Archeologists working on a development study at the City Centre property uncovered the surprisingly intact stone ruins of a 50 ft diameter 1800’s railway turntable. I was invited to examine the site and with much awe, was transported back in time to place that has been lost under the soil for almost 150 years.
Jeff Earl from Past Recovery Archaeological Services Inc. invited me to take a look at a massive 50ft stone ruin that has been lying beneath the surface of City Centre’s vacant lot. First constructed in 1871 for the St. Lawrence & Ottawa Railway, the 50 foot diameter turntable structure would have been part of the industrial railways that snaked all through the former LeBreton Flats area.
Earl and his associate, Peter Sattelbrger, toured me through the unearthed ruins and explained they had studied old maps and Fire Insurance Plans that indicated a large railway roundhouse may have been situated at the site. Digging began and the archeological team uncovered a remarkably intact stone ruin of a circle that would have made up the foundation of the turntable, used to turn around the old steam locomotives and send them in the opposite direction.
The St. Lawrence & Ottawa Railway was previously known as the Prescott and Bytown Railway, and brought Ottawa’s first train to town in 1854. (I wrote about it for the Ottawa Citizen here) That operating company went bankrupt and re-formed in 1866 as the St. Lawrence and Ottawa Railway. The line was eventually taken over in 1884 by Canadian Pacific Railway who used it as a link between Ottawa and their mainlines along the St. Lawrence. The parliament buildings were constructed from stone brought up from the St. Lawrence River on this rail line.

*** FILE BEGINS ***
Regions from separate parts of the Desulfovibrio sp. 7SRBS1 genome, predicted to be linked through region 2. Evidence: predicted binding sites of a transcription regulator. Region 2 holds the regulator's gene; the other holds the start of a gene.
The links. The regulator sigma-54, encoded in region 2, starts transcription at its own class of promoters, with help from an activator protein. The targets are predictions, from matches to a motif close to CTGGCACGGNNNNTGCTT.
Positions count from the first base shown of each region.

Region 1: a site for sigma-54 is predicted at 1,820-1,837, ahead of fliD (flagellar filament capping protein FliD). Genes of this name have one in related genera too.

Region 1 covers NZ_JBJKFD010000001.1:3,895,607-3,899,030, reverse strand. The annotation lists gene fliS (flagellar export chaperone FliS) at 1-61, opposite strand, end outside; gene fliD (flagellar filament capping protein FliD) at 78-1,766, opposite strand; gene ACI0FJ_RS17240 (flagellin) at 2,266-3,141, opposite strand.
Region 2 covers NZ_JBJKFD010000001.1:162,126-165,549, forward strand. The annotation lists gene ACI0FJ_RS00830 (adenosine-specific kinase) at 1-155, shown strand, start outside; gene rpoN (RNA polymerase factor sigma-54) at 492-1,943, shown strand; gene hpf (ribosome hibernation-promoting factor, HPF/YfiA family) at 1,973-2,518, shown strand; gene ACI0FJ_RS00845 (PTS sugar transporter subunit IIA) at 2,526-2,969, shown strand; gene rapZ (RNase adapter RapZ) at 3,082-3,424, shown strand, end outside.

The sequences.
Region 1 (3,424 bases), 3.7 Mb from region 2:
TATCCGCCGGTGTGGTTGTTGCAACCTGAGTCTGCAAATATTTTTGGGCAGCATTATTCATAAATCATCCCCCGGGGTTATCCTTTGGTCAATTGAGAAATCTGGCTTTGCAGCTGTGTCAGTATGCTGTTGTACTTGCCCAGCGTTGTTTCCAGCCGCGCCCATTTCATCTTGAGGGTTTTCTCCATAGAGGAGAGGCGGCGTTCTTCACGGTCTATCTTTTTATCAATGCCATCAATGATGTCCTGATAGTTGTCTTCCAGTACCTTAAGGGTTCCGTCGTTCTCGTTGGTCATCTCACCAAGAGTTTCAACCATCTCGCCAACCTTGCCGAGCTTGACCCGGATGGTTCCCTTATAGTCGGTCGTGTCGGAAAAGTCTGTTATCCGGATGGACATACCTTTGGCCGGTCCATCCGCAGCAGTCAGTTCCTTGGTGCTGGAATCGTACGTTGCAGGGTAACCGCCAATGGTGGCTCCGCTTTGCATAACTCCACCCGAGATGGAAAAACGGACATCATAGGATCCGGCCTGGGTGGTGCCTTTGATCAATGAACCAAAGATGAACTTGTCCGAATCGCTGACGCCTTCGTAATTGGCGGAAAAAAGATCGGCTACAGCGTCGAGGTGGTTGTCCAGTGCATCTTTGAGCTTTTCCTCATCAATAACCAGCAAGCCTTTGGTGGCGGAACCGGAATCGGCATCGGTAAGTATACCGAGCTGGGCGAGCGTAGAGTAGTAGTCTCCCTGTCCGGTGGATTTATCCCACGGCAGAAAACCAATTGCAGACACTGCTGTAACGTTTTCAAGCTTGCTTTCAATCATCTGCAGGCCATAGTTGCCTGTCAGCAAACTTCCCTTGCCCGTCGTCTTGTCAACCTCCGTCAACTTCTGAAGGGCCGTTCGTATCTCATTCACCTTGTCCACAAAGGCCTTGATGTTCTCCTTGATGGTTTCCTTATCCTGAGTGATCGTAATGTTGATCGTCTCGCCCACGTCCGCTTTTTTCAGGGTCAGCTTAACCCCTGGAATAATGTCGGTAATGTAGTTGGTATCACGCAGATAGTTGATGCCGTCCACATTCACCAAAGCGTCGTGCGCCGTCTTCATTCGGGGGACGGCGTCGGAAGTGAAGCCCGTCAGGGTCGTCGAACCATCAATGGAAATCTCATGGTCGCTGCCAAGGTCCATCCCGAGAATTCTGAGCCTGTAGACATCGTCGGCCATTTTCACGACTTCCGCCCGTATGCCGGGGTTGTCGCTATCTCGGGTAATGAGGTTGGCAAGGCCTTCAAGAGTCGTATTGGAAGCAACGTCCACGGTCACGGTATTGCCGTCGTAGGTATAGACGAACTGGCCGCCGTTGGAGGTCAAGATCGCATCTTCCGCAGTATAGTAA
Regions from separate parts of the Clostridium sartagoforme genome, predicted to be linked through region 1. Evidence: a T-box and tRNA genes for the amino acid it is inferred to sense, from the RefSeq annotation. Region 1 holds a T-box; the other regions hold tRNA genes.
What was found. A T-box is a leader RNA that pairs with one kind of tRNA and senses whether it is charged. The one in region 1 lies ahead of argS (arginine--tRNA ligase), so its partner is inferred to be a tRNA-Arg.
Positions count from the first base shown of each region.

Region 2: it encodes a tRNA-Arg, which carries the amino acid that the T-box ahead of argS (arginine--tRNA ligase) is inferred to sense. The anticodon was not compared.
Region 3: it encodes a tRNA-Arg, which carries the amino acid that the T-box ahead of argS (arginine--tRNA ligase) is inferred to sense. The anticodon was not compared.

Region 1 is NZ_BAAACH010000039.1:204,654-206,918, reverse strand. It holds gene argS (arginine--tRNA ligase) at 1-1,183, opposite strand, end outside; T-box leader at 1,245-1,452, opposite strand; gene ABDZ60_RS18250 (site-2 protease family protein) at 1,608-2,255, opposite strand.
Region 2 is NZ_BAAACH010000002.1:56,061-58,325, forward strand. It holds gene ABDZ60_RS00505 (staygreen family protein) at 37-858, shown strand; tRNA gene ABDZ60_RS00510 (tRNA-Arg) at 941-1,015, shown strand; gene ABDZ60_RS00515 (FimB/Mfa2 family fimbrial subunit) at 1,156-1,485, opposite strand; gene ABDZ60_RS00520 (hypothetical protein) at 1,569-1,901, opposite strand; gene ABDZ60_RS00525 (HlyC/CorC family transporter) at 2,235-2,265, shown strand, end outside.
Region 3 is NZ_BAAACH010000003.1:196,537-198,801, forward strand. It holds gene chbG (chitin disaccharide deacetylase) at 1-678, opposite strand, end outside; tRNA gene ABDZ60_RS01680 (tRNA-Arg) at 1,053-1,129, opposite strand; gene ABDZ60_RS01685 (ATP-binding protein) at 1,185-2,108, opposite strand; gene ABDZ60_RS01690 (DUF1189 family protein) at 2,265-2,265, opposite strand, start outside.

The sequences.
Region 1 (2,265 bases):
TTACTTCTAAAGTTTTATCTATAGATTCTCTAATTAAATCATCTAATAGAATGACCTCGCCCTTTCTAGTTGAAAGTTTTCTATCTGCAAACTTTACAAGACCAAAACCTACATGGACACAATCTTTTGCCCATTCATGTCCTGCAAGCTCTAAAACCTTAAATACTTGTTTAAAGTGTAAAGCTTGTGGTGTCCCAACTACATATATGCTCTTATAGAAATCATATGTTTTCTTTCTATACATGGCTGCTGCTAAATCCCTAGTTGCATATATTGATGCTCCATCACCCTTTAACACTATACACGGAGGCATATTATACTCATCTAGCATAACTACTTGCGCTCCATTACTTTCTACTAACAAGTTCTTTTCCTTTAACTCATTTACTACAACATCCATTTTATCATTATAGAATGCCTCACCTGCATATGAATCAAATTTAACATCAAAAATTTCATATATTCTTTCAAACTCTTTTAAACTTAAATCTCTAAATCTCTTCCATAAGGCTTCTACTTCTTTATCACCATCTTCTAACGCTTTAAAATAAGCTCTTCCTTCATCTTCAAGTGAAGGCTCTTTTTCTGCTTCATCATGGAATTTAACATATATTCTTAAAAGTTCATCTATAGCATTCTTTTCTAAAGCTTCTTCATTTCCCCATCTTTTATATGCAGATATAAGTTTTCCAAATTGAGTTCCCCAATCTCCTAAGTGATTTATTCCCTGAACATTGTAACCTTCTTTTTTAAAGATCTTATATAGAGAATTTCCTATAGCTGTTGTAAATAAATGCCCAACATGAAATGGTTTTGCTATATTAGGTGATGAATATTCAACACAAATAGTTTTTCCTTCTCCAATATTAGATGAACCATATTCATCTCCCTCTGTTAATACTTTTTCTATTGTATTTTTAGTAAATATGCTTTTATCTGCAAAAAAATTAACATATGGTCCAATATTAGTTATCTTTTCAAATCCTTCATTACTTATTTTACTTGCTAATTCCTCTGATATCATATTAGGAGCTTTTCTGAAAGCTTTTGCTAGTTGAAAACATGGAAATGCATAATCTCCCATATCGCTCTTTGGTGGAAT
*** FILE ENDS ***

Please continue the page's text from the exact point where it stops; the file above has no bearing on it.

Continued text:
The stone circle ruins have well preserved timbers in the centre where the pivot point of finely dressed stones formed the base. This would have been to rotate the steam locomotive once they were on the turntable . Sattelbrger explained that it was most likely a “gallows” style turntable for the trains arriving off a spur line from the main tracks of the railway. This structure either burned down or was demolished when a second turntable and roundhouse was opened west of the original in 1883, of which the ruins from that have also been unearthed.
The larger, 20 bay roundhouse but in 1883 later burned down also in 1910, and a third one was built in 1911 again, further west at the present site of the Tom Brown area. That third structure was subsequently demolished in 1968.
Upon examining the ruins, it was amazing to see how well preserved the stone, timber and red brick was, hidden beneath the surface all these years. Old steam pipes and rail equipment was also carefully dusted off and catalogued, the archeologists diligently working to record as much of this site as possible before the whole area is turned into a proposed future condo development.
What is probably part of Ottawa’s oldest rail history lies quite preserved in the vacant lot at City Centre, soon to be buried again to make way for a proposed multi-level underground parking garage, part of the planned 30 storey condo tower.
My sincere thanks to the Past Recovery Archaeological Services Inc. team for inviting me to witness a piece of history that was lost, then found, then about to be lost again. Your work is highly appreciated by many, and thanks for bringing this to my attention.
Andrew King, August 2016